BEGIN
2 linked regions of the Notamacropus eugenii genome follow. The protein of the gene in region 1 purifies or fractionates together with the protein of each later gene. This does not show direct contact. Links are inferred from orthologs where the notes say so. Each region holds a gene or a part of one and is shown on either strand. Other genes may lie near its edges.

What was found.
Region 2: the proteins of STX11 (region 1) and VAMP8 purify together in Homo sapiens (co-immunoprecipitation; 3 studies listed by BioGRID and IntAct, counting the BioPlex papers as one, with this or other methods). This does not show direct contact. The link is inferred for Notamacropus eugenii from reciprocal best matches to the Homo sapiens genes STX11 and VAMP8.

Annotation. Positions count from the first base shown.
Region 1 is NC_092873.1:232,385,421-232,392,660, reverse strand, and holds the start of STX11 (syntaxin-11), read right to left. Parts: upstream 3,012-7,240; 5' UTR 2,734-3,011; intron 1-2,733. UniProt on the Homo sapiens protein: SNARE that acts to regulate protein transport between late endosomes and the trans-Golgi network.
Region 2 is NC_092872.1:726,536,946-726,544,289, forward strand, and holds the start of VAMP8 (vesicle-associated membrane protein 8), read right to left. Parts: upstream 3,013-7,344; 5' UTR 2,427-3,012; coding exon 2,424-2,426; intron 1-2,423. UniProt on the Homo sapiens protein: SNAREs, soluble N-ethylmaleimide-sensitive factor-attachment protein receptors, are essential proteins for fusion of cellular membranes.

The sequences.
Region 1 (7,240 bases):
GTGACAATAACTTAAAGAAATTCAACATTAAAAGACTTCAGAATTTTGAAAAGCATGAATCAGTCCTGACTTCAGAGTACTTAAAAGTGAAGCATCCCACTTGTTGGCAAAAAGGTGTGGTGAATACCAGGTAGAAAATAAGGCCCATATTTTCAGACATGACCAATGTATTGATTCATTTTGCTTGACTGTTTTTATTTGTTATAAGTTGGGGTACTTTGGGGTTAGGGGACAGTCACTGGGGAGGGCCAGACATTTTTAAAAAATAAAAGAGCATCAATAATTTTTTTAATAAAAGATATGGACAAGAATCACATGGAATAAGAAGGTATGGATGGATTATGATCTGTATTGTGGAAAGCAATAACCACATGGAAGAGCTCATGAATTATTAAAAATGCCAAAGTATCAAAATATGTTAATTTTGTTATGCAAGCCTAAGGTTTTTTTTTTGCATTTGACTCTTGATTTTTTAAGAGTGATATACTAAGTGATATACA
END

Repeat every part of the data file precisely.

2 linked regions of the Notamacropus eugenii genome follow. The protein of the gene in region 1 purifies or fractionates together with the protein of each later gene. This does not show direct contact. Links are inferred from orthologs where the notes say so. Each region holds a gene or a part of one and is shown on either strand. Other genes may lie near its edges.

What was found.
Region 2: the proteins of STX11 (region 1) and VAMP8 purify together in Homo sapiens (co-immunoprecipitation; 3 studies listed by BioGRID and IntAct, counting the BioPlex papers as one, with this or other methods). This does not show direct contact. The link is inferred for Notamacropus eugenii from reciprocal best matches to the Homo sapiens genes STX11 and VAMP8.

Annotation. Positions count from the first base shown.
Region 1 is NC_092873.1:232,385,421-232,392,660, reverse strand, and holds the start of STX11 (syntaxin-11), read right to left. Parts: upstream 3,012-7,240; 5' UTR 2,734-3,011; intron 1-2,733. UniProt on the Homo sapiens protein: SNARE that acts to regulate protein transport between late endosomes and the trans-Golgi network.
Region 2 is NC_092872.1:726,536,946-726,544,289, forward strand, and holds the start of VAMP8 (vesicle-associated membrane protein 8), read right to left. Parts: upstream 3,013-7,344; 5' UTR 2,427-3,012; coding exon 2,424-2,426; intron 1-2,423. UniProt on the Homo sapiens protein: SNAREs, soluble N-ethylmaleimide-sensitive factor-attachment protein receptors, are essential proteins for fusion of cellular membranes.

The sequences.
Region 1 (7,240 bases):
GTGACAATAACTTAAAGAAATTCAACATTAAAAGACTTCAGAATTTTGAAAAGCATGAATCAGTCCTGACTTCAGAGTACTTAAAAGTGAAGCATCCCACTTGTTGGCAAAAAGGTGTGGTGAATACCAGGTAGAAAATAAGGCCCATATTTTCAGACATGACCAATGTATTGATTCATTTTGCTTGACTGTTTTTATTTGTTATAAGTTGGGGTACTTTGGGGTTAGGGGACAGTCACTGGGGAGGGCCAGACATTTTTAAAAAATAAAAGAGCATCAATAATTTTTTTAATAAAAGATATGGACAAGAATCACATGGAATAAGAAGGTATGGATGGATTATGATCTGTATTGTGGAAAGCAATAACCACATGGAAGAGCTCATGAATTATTAAAAATGCCAAAGTATCAAAATATGTTAATTTTGTTATGCAAGCCTAAGGTTTTTTTTTTGCATTTGACTCTTGATTTTTTAAGAGTGATATACTAAGTGATATACA